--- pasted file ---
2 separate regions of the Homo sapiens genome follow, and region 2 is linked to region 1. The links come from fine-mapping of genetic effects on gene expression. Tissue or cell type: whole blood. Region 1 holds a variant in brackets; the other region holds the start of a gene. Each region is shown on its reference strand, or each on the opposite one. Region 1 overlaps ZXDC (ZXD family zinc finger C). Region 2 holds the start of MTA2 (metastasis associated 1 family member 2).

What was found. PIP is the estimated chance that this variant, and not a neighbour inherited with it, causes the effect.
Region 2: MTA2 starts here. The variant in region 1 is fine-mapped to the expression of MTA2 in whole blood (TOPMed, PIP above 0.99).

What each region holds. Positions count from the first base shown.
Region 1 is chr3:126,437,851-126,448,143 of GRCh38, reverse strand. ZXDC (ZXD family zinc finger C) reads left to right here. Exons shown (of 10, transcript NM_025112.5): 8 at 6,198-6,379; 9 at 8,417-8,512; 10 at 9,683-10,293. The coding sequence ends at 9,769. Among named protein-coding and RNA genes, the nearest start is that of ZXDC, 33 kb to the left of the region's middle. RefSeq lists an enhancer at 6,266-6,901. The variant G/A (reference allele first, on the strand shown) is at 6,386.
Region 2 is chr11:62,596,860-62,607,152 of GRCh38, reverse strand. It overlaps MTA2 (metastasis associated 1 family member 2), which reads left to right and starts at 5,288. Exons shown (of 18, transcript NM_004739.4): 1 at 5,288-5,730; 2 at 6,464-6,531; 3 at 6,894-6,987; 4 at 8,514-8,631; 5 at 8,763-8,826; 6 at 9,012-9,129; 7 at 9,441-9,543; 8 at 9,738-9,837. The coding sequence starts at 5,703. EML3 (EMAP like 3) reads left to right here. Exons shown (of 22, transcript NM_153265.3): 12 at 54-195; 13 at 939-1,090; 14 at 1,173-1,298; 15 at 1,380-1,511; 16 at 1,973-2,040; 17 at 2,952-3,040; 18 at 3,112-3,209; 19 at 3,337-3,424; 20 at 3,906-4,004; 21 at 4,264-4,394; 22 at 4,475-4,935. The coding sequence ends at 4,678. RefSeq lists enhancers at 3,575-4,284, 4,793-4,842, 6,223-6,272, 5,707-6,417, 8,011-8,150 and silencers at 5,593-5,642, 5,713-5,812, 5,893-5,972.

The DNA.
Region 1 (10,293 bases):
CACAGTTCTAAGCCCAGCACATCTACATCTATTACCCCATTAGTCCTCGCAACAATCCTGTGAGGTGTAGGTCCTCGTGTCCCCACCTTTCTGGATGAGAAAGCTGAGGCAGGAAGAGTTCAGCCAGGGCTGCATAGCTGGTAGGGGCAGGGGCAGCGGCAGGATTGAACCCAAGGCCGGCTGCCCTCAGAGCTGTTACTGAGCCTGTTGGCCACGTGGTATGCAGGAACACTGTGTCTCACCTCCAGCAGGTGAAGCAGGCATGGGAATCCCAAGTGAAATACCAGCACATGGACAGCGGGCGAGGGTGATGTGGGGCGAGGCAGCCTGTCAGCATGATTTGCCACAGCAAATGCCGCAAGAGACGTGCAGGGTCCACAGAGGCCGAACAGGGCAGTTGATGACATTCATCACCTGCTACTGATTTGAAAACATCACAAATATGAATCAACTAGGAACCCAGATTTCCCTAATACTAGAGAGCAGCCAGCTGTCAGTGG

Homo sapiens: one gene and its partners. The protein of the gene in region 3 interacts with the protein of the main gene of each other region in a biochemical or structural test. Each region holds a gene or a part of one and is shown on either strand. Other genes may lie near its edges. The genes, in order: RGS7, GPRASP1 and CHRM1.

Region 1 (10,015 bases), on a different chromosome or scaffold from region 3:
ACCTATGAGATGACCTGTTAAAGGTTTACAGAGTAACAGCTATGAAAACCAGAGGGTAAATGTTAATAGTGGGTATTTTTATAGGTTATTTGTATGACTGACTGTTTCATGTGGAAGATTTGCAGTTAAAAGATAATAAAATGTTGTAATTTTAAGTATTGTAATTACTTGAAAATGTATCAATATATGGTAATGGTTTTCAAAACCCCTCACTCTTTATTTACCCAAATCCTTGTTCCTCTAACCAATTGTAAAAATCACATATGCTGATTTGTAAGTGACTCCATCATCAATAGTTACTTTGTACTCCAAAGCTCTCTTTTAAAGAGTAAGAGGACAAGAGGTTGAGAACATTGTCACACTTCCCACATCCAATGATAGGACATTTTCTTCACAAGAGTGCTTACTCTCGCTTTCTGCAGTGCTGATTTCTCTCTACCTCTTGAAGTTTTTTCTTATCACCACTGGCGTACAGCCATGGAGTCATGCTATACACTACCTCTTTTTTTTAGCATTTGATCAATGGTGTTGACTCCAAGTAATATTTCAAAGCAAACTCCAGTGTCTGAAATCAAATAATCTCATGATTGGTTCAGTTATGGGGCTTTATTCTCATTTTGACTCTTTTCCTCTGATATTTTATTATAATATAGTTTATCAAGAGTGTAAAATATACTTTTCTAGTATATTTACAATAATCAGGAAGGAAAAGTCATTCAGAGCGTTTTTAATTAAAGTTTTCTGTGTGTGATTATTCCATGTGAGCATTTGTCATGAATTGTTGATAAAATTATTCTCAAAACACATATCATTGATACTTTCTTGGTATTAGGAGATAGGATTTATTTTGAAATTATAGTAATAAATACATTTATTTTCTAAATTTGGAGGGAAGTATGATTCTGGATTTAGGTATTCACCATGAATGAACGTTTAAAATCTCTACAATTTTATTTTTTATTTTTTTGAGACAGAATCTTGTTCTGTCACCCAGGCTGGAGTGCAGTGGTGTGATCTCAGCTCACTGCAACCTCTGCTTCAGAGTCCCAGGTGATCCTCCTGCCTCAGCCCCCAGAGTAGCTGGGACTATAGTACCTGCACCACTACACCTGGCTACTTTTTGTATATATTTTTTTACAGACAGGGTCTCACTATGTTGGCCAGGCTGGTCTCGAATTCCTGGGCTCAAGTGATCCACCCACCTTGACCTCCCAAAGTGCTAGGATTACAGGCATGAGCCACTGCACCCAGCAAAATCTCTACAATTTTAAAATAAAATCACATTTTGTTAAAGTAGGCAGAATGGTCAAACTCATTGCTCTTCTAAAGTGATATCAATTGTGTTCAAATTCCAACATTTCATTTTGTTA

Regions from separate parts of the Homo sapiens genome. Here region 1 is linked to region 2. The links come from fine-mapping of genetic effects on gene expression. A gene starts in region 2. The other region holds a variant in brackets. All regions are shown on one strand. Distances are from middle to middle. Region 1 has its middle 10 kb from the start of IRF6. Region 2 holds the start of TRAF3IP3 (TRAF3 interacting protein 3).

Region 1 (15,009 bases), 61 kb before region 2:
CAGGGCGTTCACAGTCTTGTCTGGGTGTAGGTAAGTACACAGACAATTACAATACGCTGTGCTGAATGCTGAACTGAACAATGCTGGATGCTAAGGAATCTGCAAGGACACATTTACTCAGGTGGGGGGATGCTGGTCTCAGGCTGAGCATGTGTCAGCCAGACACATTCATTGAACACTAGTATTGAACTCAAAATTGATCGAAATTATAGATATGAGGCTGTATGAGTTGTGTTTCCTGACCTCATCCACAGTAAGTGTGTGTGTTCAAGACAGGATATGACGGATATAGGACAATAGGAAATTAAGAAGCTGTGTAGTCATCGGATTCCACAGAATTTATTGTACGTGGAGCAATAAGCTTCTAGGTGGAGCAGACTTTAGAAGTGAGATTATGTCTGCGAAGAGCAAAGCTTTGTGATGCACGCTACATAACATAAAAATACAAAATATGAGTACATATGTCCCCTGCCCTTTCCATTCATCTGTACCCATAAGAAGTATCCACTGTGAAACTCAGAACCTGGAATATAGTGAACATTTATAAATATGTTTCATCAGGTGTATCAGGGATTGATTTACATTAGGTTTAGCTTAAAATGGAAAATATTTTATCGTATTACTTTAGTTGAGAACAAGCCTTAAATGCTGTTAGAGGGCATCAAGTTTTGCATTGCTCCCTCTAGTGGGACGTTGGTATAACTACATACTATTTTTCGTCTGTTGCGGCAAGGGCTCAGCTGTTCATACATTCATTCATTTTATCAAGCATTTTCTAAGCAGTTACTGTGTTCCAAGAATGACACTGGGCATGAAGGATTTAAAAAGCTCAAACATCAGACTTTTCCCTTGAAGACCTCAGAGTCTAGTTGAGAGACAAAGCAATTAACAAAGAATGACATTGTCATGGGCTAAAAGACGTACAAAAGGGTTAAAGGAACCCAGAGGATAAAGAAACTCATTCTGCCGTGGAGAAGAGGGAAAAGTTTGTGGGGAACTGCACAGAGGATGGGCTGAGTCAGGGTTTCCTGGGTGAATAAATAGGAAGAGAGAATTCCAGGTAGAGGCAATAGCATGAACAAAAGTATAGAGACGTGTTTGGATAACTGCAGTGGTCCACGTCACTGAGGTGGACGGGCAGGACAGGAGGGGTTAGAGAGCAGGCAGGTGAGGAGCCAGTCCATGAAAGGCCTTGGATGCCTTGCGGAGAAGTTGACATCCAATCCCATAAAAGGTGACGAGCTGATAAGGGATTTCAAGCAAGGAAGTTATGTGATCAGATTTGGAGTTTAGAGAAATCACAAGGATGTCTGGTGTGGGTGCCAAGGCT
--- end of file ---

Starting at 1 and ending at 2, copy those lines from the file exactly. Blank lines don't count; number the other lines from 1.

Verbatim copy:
2 separate regions of the Homo sapiens genome follow, and region 2 is linked to region 1. The links come from fine-mapping of genetic effects on gene expression. Tissue or cell type: whole blood. Region 1 holds a variant in brackets; the other region holds the start of a gene. Each region is shown on its reference strand, or each on the opposite one. Region 1 overlaps ZXDC (ZXD family zinc finger C). Region 2 holds the start of MTA2 (metastasis associated 1 family member 2).

What was found. PIP is the estimated chance that this variant, and not a neighbour inherited with it, causes the effect.